New telemarketing law in New York
One New York state law that took effect March 6 requires telemarketers operating in the state to offer the option of being added to that seller’s do-not-call list at the outset of certain calls, rather than at the end.
What effect this will have on scam callers is unclear at best. Phone scammers, by definition, are breaking the law, and have a history of adapting their pitches to the news of the day. When one tactic no longer works, they find another. It would be no trouble at all for them to impersonate legitimate telemarketers, trying to trick you into giving up personal information under the guise of putting you on a do-not-call list.
Wasn’t this all supposed to go away?
That was what federal regulators hoped when they required telephone carriers to authenticate calls using their networks, starting in 2021. The new rules are working but can only disable one method in scammers’ seemingly bottomless bag of tricks.
Our advice remains the same: when you see an unfamiliar number appear on your Caller ID screen, ignore the call, or screen the call until you’re certain who’s calling. If you’ve picked up by force of habit and you suspect a scammer, just hang up. No need to talk to them, no need to push the buttons they want you to push, no need to call the number they want you to call. Just hang up.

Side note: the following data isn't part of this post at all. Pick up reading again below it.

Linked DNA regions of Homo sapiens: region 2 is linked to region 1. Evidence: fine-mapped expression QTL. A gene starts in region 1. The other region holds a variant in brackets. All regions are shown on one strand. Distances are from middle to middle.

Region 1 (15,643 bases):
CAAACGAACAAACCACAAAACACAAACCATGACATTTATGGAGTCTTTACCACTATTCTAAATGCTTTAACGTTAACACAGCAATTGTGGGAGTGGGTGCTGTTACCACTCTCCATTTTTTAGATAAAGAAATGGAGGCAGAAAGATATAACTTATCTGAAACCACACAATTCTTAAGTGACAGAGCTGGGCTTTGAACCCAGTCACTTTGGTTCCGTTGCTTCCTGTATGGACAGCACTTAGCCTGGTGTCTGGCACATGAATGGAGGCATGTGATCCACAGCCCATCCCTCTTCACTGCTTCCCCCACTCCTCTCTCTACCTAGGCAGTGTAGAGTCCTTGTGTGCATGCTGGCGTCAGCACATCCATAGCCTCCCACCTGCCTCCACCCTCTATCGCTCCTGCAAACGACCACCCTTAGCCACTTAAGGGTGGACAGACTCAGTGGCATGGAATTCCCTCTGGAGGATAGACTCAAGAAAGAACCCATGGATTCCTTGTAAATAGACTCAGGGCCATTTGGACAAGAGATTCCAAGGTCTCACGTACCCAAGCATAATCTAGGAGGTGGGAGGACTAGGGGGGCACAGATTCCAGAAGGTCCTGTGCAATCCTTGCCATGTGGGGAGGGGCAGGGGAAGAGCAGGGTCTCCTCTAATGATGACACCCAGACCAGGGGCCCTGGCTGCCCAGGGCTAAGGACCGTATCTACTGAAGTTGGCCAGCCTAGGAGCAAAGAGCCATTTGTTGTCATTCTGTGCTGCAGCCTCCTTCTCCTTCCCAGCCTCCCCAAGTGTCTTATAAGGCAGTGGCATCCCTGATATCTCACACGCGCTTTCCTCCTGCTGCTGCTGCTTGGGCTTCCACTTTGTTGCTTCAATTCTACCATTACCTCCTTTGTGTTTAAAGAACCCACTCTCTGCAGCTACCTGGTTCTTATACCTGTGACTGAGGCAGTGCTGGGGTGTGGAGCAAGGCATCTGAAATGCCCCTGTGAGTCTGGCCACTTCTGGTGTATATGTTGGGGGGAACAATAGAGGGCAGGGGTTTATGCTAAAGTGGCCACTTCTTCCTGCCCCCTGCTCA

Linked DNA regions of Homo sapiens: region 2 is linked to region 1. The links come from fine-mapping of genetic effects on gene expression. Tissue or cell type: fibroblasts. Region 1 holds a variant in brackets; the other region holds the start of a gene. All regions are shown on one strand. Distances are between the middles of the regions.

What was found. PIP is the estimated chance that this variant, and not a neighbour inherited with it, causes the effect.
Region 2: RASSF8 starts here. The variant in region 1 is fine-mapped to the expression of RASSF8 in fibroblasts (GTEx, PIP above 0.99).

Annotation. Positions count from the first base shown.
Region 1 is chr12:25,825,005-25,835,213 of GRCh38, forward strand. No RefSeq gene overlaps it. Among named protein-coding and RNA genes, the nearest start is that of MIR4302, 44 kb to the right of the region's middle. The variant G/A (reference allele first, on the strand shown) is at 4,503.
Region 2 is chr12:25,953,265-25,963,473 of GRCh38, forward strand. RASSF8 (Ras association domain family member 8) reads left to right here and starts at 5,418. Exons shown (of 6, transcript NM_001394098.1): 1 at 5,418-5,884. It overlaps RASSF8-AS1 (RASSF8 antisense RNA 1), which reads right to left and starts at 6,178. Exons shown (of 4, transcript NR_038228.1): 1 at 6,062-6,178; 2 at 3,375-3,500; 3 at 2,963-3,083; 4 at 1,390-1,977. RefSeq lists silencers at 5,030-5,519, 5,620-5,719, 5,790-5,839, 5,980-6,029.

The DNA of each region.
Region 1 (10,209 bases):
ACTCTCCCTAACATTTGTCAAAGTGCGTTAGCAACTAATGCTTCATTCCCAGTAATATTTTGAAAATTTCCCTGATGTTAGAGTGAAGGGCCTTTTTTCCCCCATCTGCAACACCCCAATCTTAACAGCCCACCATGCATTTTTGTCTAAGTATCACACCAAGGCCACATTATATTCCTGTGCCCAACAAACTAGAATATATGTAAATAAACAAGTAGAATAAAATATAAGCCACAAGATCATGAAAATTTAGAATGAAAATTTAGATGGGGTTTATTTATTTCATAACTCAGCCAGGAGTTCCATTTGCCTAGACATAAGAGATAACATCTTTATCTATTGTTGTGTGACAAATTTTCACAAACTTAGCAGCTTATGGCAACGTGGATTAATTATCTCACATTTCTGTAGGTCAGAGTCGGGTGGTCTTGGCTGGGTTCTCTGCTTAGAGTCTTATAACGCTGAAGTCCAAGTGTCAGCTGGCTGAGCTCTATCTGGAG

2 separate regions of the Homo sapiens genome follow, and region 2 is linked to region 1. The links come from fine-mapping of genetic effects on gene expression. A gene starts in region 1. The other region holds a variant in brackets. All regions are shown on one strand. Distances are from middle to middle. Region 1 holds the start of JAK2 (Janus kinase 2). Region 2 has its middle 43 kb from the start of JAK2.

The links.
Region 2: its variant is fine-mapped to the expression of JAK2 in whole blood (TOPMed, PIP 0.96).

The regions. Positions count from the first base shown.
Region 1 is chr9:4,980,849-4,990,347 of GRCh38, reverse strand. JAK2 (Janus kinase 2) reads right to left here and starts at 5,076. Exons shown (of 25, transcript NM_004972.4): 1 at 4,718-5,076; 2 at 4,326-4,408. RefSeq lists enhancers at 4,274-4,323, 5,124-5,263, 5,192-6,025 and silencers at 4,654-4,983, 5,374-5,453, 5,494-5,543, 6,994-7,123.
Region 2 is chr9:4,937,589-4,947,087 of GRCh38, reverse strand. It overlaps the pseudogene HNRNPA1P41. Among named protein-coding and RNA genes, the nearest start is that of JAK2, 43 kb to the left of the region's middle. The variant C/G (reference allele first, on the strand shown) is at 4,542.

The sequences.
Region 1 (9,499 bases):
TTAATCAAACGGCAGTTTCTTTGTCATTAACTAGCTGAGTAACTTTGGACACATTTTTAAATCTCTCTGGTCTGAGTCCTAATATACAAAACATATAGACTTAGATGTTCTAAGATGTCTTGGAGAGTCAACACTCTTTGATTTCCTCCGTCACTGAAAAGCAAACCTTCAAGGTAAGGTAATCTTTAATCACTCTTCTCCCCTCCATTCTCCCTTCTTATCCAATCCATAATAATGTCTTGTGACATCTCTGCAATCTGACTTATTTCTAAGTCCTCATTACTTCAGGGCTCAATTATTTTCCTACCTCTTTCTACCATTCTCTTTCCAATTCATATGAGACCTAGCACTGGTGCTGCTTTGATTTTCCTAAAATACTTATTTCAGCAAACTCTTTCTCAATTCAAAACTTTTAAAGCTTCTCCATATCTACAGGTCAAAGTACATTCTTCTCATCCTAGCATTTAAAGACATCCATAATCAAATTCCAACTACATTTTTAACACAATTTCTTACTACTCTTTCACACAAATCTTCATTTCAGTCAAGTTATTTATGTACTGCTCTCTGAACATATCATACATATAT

If you only have a non-internet landline phone with no Caller ID or voice mail, so that you must pick up to find out who’s calling, many common spam-blocking techniques are unavailable. Scammers know this and send even more calls to landline numbers.
The Federal Communications Commission (FCC) recommends checking your phone provider’s website or calling their customer service number to find out what your options are, or if there’s a service they recommend. Some phone providers offer these services for free, but some charge a fee.
There are hardware call blocking devices available at a cost of $70 and up. We’re unsure how much help they can be. The blockers come pre-programmed with thousands of known scammers’ phone numbers; but, to a scammer, changing phone numbers comes as naturally as breathing.
What can I tell Mom?
Whether scammers target us with phone calls, the mail, your home computer or mobile device, and whether they’re targeting somebody who’s 91 or 19, scammers have one overarching goal: to manipulate our emotions with stories that sound plausible only on the surface, and to keep us nervous about imaginary consequences. Don’t play their game; you’ll only lose.
If you’re still worried about the pretext a scammer used to try fooling you, there is a printable Scam Prevention Resources sheet available at www.dutchessny.gov/aging that includes local contact information on how to report a wide variety of scams.